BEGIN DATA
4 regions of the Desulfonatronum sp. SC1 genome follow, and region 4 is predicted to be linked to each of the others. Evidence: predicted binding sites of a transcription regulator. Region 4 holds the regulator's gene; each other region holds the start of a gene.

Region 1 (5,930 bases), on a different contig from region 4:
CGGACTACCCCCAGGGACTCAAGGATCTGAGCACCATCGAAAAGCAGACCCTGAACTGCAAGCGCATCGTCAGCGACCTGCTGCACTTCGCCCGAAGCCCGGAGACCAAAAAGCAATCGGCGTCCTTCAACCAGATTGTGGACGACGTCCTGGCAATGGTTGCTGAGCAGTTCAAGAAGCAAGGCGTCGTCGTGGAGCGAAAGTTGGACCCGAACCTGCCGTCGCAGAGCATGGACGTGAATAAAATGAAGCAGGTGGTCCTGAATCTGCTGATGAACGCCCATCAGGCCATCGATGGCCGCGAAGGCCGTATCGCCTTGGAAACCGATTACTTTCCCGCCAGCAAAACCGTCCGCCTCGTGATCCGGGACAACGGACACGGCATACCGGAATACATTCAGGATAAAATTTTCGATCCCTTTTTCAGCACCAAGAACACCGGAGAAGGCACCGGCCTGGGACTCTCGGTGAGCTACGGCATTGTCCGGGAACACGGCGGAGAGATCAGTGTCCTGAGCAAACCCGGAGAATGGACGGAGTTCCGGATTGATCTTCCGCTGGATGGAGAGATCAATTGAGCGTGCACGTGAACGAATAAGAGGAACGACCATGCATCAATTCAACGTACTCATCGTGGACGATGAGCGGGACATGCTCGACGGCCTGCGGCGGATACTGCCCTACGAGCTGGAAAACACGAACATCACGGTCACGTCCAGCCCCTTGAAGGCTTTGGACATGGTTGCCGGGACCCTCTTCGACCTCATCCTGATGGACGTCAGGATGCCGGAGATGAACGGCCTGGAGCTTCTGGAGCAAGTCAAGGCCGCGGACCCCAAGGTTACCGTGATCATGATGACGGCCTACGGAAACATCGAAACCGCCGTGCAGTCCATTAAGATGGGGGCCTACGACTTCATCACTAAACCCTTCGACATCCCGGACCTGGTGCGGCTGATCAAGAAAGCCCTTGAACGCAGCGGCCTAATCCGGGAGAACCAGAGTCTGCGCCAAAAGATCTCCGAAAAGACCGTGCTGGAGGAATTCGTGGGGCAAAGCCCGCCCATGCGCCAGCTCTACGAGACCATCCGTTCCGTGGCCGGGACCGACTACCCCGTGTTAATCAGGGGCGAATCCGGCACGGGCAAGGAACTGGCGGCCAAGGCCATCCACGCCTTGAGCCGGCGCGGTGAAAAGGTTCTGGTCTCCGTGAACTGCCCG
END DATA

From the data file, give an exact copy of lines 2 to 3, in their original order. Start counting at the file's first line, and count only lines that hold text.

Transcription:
Region 1 (5,930 bases), on a different contig from region 4:
CGGACTACCCCCAGGGACTCAAGGATCTGAGCACCATCGAAAAGCAGACCCTGAACTGCAAGCGCATCGTCAGCGACCTGCTGCACTTCGCCCGAAGCCCGGAGACCAAAAAGCAATCGGCGTCCTTCAACCAGATTGTGGACGACGTCCTGGCAATGGTTGCTGAGCAGTTCAAGAAGCAAGGCGTCGTCGTGGAGCGAAAGTTGGACCCGAACCTGCCGTCGCAGAGCATGGACGTGAATAAAATGAAGCAGGTGGTCCTGAATCTGCTGATGAACGCCCATCAGGCCATCGATGGCCGCGAAGGCCGTATCGCCTTGGAAACCGATTACTTTCCCGCCAGCAAAACCGTCCGCCTCGTGATCCGGGACAACGGACACGGCATACCGGAATACATTCAGGATAAAATTTTCGATCCCTTTTTCAGCACCAAGAACACCGGAGAAGGCACCGGCCTGGGACTCTCGGTGAGCTACGGCATTGTCCGGGAACACGGCGGAGAGATCAGTGTCCTGAGCAAACCCGGAGAATGGACGGAGTTCCGGATTGATCTTCCGCTGGATGGAGAGATCAATTGAGCGTGCACGTGAACGAATAAGAGGAACGACCATGCATCAATTCAACGTACTCATCGTGGACGATGAGCGGGACATGCTCGACGGCCTGCGGCGGATACTGCCCTACGAGCTGGAAAACACGAACATCACGGTCACGTCCAGCCCCTTGAAGGCTTTGGACATGGTTGCCGGGACCCTCTTCGACCTCATCCTGATGGACGTCAGGATGCCGGAGATGAACGGCCTGGAGCTTCTGGAGCAAGTCAAGGCCGCGGACCCCAAGGTTACCGTGATCATGATGACGGCCTACGGAAACATCGAAACCGCCGTGCAGTCCATTAAGATGGGGGCCTACGACTTCATCACTAAACCCTTCGACATCCCGGACCTGGTGCGGCTGATCAAGAAAGCCCTTGAACGCAGCGGCCTAATCCGGGAGAACCAGAGTCTGCGCCAAAAGATCTCCGAAAAGACCGTGCTGGAGGAATTCGTGGGGCAAAGCCCGCCCATGCGCCAGCTCTACGAGACCATCCGTTCCGTGGCCGGGACCGACTACCCCGTGTTAATCAGGGGCGAATCCGGCACGGGCAAGGAACTGGCGGCCAAGGCCATCCACGCCTTGAGCCGGCGCGGTGAAAAGGTTCTGGTCTCCGTGAACTGCCCG